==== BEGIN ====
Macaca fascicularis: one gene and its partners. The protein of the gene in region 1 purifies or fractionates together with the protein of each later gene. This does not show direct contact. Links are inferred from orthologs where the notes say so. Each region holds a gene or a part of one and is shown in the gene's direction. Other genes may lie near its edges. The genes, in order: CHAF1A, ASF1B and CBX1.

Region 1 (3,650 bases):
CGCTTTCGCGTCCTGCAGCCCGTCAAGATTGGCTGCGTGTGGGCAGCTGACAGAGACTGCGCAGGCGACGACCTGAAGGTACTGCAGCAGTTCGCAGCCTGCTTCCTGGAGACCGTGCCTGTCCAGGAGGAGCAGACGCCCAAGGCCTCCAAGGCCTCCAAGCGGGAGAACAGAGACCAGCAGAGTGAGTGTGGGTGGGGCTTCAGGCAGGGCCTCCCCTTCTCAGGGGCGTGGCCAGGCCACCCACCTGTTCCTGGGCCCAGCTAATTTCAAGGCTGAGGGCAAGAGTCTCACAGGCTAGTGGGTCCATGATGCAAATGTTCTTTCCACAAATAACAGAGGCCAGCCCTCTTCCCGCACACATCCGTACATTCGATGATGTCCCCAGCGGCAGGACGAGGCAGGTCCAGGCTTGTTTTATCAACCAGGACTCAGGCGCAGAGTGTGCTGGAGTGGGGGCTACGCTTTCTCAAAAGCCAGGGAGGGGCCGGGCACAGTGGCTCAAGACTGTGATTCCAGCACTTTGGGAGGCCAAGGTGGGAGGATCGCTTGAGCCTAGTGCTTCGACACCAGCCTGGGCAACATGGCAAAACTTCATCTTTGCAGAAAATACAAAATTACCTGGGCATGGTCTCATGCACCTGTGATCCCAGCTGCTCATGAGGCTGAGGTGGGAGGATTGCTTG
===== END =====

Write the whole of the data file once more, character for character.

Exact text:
Macaca fascicularis: one gene and its partners. The protein of the gene in region 1 purifies or fractionates together with the protein of each later gene. This does not show direct contact. Links are inferred from orthologs where the notes say so. Each region holds a gene or a part of one and is shown in the gene's direction. Other genes may lie near its edges. The genes, in order: CHAF1A, ASF1B and CBX1.

Region 1 (3,650 bases):
CGCTTTCGCGTCCTGCAGCCCGTCAAGATTGGCTGCGTGTGGGCAGCTGACAGAGACTGCGCAGGCGACGACCTGAAGGTACTGCAGCAGTTCGCAGCCTGCTTCCTGGAGACCGTGCCTGTCCAGGAGGAGCAGACGCCCAAGGCCTCCAAGGCCTCCAAGCGGGAGAACAGAGACCAGCAGAGTGAGTGTGGGTGGGGCTTCAGGCAGGGCCTCCCCTTCTCAGGGGCGTGGCCAGGCCACCCACCTGTTCCTGGGCCCAGCTAATTTCAAGGCTGAGGGCAAGAGTCTCACAGGCTAGTGGGTCCATGATGCAAATGTTCTTTCCACAAATAACAGAGGCCAGCCCTCTTCCCGCACACATCCGTACATTCGATGATGTCCCCAGCGGCAGGACGAGGCAGGTCCAGGCTTGTTTTATCAACCAGGACTCAGGCGCAGAGTGTGCTGGAGTGGGGGCTACGCTTTCTCAAAAGCCAGGGAGGGGCCGGGCACAGTGGCTCAAGACTGTGATTCCAGCACTTTGGGAGGCCAAGGTGGGAGGATCGCTTGAGCCTAGTGCTTCGACACCAGCCTGGGCAACATGGCAAAACTTCATCTTTGCAGAAAATACAAAATTACCTGGGCATGGTCTCATGCACCTGTGATCCCAGCTGCTCATGAGGCTGAGGTGGGAGGATTGCTTG